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DPChallenge Forums >> Tips, Tricks, and Q&A >> Critique Request 08
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08/17/2002 10:45:12 AM · #1
Greetings...

<img border=0 src="//webpages.charter.net/setzler/images/chains.jpg]

Critiques anyone?
08/17/2002 11:06:05 AM · #2
You're a black and white freak like me. lol. This is a nice photo. The non padlocked end looks a bit dark where at the very top of the photo is is kind of too bright. Also the right side of the padlock is kind of bright too. I like the positioning of the chain and the lock. Overall really nice. Thanks for sharing this with us.
~Heather~
08/17/2002 11:47:27 AM · #3
i like the composition. Although I'd like a little more room about the chain and a little bit less below the lock.

i'd also like it if the top link wasnt touching the brick line.

technically speaking there's some overexposure and blown highlights on the right side of the lock and on some of the upper links. but you could justify it 'for artistic purposes.'

image seems a hair soft ...

the left edge of the lock gets lost a little in the brick.

and is there some curvature in the thing the chain is attached to? or is that barrel distortion?

overall, an attractive image :).


08/17/2002 01:43:33 PM · #4
I mostly like this one. Has a bit of a story to tell and the blown out almost posterised shades give it a "dirty town" feel which seems appropriate.

The framing isn't using the "rule of thirds" but works none the less.

John
08/17/2002 01:59:33 PM · #5
Originally posted by floyd:
I mostly like this one. Has a bit of a story to tell and the blown out almost posterised shades give it a "dirty town" feel which seems appropriate.

The framing isn't using the "rule of thirds" but works none the less.

John


Interesting... I thought the composition did use the rule of thirds... the chain is along the right third.. the lock is close to a third... the bundle of chain is close to a third...
08/17/2002 02:11:48 PM · #6
Originally posted by jmsetzler:
Originally posted by floyd:
[i]I mostly like this one. Has a bit of a story to tell and the blown out almost posterised shades give it a "dirty town" feel which seems appropriate.

The framing isn't using the "rule of thirds" but works none the less.

John


Interesting... I thought the composition did use the rule of thirds... the chain is along the right third.. the lock is close to a third... the bundle of chain is close to a third...
[/i]


I'm new to the rule of thirds, but I even noticed that it was applied in this photo. The chain almost follows the right third exactly. I have to agree with Setzler on this one. sorry floyd.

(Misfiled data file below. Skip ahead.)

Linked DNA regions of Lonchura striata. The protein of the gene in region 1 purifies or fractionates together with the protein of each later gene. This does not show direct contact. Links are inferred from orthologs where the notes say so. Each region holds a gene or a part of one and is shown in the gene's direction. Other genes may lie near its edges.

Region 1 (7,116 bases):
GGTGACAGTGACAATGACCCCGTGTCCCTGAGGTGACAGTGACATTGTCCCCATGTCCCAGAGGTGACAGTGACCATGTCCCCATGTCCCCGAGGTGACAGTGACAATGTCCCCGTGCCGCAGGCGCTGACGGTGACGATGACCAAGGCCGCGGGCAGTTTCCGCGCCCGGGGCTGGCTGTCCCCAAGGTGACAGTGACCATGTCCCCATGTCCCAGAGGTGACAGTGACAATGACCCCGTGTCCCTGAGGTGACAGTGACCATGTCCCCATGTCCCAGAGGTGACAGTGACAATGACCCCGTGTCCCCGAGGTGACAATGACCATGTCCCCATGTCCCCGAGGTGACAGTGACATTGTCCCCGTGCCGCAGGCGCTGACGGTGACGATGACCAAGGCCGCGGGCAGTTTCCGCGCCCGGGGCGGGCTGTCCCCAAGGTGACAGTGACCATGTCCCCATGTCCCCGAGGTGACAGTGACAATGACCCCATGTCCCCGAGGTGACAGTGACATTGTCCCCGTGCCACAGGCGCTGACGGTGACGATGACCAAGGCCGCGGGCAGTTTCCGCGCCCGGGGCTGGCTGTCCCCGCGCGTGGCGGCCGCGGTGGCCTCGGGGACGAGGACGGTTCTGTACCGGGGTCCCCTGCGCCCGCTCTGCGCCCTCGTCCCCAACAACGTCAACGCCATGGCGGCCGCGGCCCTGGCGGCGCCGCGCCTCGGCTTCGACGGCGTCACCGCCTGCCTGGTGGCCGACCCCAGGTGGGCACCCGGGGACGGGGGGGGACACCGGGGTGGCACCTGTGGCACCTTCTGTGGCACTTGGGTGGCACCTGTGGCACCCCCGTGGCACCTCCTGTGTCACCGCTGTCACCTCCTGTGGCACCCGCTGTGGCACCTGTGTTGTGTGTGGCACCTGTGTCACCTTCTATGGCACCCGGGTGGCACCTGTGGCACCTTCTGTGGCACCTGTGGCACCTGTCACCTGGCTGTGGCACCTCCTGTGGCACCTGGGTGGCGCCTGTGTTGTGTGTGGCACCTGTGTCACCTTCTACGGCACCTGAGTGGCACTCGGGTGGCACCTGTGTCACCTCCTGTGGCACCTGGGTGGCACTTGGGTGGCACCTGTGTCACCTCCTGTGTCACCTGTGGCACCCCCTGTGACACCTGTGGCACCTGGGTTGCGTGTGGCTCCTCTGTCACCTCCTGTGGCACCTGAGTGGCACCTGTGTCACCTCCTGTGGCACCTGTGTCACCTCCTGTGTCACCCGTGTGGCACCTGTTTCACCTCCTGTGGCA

08/17/2002 02:15:10 PM · #7
What I like about this photo is that it somehow gives a strong sense of how heavy the chain and padlock are. I'm not sure what it is that achieves that. I think high contrast photos lead me to look for extremes in the feelings they evoke. It's like the fork photo before - it made me feel the happy feelings you have when you've eaten a good meal. This one leads me to think about the weight of the padlock and chain.

I like this one.
08/17/2002 02:28:05 PM · #8
I don't think I like this a lot.

For some reason the chain and lock leave me wanting something more dramatic. Perhaps a different angle or more contrast or something.

In black and white I love extreme drama which is forceful lines, contrast etc...

For some reason this doesn't reach that level.
08/17/2002 02:31:52 PM · #9
I'm with hokie. Technically this picture is lacking. There are way too many blown out highlights for me to appreciate this picture. There also seems to be just too much grey.. I look at this and all I see is blown out highlights in a pool of greyness.
08/17/2002 04:21:01 PM · #10
What I don't like about the photo, and what probably was the reason why floyd didn't see the rule of thirds, is that the lock partially vanishes to the background. It almost has the same brightness and structure. So my attention is drawn to the high contrast of the chain. That again is great. The lighting is very good and the high contrast emphasises it's form. It looks heavy. Overall it's not a spectacular or outstanding but still a nice photo.

Ah. What I forgot to mention... I think the bright and "blown out" lightness does not fit. The chain looks rusty and old but the brilliance of the light is so glossy that it's somehow a contradiction. But that's not soo bad in my opinion. Contradictions are interesting ;-)



* This message has been edited by the author on 8/17/2002 4:24:54 PM.
08/17/2002 08:22:38 PM · #11
Originally posted by magnetic9999:
i like the composition. Although I'd like a little more room about the chain and a little bit less below the lock.